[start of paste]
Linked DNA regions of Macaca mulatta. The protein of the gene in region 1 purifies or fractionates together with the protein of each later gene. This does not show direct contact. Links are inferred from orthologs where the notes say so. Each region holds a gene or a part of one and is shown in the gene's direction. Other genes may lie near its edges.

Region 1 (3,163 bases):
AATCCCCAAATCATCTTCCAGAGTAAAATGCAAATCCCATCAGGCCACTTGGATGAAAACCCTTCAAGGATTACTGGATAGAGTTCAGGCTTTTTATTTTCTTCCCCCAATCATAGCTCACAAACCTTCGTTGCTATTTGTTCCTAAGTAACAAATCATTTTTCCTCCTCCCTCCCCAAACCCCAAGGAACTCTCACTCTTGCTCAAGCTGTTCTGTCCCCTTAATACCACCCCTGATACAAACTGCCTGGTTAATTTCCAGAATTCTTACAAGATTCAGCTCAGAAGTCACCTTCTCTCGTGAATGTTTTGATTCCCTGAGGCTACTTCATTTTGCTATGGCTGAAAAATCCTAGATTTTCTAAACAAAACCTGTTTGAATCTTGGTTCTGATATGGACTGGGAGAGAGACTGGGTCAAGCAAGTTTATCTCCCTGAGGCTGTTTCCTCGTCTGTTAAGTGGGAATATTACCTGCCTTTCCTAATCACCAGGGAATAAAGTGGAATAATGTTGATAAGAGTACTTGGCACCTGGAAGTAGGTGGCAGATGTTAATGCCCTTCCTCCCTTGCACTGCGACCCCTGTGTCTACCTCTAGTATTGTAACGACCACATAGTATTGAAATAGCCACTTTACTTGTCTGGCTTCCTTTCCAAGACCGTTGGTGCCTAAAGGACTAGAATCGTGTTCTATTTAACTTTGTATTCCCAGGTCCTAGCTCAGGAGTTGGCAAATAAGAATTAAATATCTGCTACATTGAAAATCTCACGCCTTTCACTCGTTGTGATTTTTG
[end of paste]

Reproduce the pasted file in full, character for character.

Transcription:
Linked DNA regions of Macaca mulatta. The protein of the gene in region 1 purifies or fractionates together with the protein of each later gene. This does not show direct contact. Links are inferred from orthologs where the notes say so. Each region holds a gene or a part of one and is shown in the gene's direction. Other genes may lie near its edges.

Region 1 (3,163 bases):
AATCCCCAAATCATCTTCCAGAGTAAAATGCAAATCCCATCAGGCCACTTGGATGAAAACCCTTCAAGGATTACTGGATAGAGTTCAGGCTTTTTATTTTCTTCCCCCAATCATAGCTCACAAACCTTCGTTGCTATTTGTTCCTAAGTAACAAATCATTTTTCCTCCTCCCTCCCCAAACCCCAAGGAACTCTCACTCTTGCTCAAGCTGTTCTGTCCCCTTAATACCACCCCTGATACAAACTGCCTGGTTAATTTCCAGAATTCTTACAAGATTCAGCTCAGAAGTCACCTTCTCTCGTGAATGTTTTGATTCCCTGAGGCTACTTCATTTTGCTATGGCTGAAAAATCCTAGATTTTCTAAACAAAACCTGTTTGAATCTTGGTTCTGATATGGACTGGGAGAGAGACTGGGTCAAGCAAGTTTATCTCCCTGAGGCTGTTTCCTCGTCTGTTAAGTGGGAATATTACCTGCCTTTCCTAATCACCAGGGAATAAAGTGGAATAATGTTGATAAGAGTACTTGGCACCTGGAAGTAGGTGGCAGATGTTAATGCCCTTCCTCCCTTGCACTGCGACCCCTGTGTCTACCTCTAGTATTGTAACGACCACATAGTATTGAAATAGCCACTTTACTTGTCTGGCTTCCTTTCCAAGACCGTTGGTGCCTAAAGGACTAGAATCGTGTTCTATTTAACTTTGTATTCCCAGGTCCTAGCTCAGGAGTTGGCAAATAAGAATTAAATATCTGCTACATTGAAAATCTCACGCCTTTCACTCGTTGTGATTTTTG